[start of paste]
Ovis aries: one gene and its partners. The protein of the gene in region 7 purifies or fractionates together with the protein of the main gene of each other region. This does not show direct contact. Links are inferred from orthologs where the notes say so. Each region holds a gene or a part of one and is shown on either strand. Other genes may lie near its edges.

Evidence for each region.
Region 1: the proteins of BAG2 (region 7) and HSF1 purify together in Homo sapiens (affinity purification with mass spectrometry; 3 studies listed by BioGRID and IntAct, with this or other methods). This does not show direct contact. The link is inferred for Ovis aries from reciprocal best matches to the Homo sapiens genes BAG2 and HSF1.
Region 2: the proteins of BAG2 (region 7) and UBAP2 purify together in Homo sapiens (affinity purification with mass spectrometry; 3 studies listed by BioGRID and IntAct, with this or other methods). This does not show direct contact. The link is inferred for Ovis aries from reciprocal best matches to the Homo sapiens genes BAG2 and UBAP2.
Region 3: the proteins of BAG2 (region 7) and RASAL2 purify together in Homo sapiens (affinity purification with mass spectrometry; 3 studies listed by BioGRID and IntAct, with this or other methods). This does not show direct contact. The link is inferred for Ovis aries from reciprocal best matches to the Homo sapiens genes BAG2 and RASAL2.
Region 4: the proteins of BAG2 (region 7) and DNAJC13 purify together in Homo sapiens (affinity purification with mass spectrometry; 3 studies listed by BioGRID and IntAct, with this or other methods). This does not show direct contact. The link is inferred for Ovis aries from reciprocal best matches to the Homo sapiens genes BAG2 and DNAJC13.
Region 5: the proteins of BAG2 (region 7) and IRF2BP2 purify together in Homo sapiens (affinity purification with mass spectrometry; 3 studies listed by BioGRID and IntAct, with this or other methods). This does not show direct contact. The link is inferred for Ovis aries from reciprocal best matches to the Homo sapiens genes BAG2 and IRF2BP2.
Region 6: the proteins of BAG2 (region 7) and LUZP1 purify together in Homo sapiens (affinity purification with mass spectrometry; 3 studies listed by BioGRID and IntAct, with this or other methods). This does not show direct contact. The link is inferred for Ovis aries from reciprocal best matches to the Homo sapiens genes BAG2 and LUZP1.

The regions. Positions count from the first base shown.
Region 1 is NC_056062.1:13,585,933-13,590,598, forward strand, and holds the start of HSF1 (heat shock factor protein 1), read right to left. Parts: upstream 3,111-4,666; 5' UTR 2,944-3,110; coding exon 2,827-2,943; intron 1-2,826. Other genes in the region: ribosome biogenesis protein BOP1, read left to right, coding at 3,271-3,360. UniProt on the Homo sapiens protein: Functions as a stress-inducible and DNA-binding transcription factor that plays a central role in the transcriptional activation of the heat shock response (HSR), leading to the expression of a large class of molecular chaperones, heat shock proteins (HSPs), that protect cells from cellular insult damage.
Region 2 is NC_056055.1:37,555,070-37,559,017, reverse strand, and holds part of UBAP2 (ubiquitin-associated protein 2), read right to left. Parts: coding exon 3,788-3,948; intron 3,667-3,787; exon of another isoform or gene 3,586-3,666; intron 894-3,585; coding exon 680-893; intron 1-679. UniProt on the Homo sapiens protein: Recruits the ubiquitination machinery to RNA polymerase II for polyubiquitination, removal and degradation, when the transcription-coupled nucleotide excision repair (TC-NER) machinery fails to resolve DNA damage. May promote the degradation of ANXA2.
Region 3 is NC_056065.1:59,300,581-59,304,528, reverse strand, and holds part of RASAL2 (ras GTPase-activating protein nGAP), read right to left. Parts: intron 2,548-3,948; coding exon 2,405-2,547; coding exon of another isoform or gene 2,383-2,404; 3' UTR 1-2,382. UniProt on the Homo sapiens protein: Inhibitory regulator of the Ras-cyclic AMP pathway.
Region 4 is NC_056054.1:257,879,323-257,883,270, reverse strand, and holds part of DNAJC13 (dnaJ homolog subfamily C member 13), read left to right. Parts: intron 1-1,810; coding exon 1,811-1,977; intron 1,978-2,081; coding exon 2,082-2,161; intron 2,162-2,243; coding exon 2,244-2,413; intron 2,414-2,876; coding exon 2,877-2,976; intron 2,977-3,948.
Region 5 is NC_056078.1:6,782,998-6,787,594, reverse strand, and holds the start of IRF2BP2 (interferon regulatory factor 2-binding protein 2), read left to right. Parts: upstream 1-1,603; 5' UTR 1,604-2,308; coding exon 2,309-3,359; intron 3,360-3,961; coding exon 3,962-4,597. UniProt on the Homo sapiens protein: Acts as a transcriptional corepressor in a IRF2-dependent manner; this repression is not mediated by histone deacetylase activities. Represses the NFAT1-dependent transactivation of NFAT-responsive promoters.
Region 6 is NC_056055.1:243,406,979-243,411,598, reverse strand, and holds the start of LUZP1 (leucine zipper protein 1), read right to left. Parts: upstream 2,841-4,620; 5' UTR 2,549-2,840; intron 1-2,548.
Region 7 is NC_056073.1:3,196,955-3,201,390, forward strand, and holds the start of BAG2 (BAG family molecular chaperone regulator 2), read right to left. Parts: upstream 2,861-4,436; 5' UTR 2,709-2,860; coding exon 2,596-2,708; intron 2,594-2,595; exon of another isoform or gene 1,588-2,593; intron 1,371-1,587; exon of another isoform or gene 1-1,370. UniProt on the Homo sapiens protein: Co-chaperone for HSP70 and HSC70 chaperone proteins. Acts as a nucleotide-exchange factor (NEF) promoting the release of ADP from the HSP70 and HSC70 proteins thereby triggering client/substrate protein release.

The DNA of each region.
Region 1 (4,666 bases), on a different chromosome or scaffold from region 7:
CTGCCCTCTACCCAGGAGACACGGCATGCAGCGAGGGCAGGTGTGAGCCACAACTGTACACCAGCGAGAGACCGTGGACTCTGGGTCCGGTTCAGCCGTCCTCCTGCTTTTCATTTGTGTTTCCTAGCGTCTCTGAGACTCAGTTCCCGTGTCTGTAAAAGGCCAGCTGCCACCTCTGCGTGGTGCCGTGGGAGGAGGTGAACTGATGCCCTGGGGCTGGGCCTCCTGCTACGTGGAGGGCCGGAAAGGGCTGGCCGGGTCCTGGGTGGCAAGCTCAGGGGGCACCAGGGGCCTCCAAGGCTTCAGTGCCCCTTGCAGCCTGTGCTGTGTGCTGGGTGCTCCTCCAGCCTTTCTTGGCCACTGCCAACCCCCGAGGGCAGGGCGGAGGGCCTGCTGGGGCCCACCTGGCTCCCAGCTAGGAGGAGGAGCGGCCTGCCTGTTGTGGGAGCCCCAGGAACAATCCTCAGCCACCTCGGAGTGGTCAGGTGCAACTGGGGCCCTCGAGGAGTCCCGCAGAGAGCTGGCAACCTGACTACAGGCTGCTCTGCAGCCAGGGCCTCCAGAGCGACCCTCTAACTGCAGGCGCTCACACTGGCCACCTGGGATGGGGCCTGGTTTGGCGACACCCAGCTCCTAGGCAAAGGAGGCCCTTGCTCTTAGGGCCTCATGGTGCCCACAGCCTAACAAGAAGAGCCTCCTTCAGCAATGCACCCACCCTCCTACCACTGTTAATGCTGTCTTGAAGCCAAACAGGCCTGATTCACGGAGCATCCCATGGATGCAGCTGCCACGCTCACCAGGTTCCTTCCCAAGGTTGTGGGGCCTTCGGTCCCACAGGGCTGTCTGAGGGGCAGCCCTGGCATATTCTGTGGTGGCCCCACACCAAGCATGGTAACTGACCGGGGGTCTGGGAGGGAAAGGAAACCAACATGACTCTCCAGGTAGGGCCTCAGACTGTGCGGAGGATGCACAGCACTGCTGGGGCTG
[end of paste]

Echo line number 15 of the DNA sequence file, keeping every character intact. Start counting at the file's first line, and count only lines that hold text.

Region 6 is NC_056055.1:243,406,979-243,411,598, reverse strand, and holds the start of LUZP1 (leucine zipper protein 1), read right to left. Parts: upstream 2,841-4,620; 5' UTR 2,549-2,840; intron 1-2,548.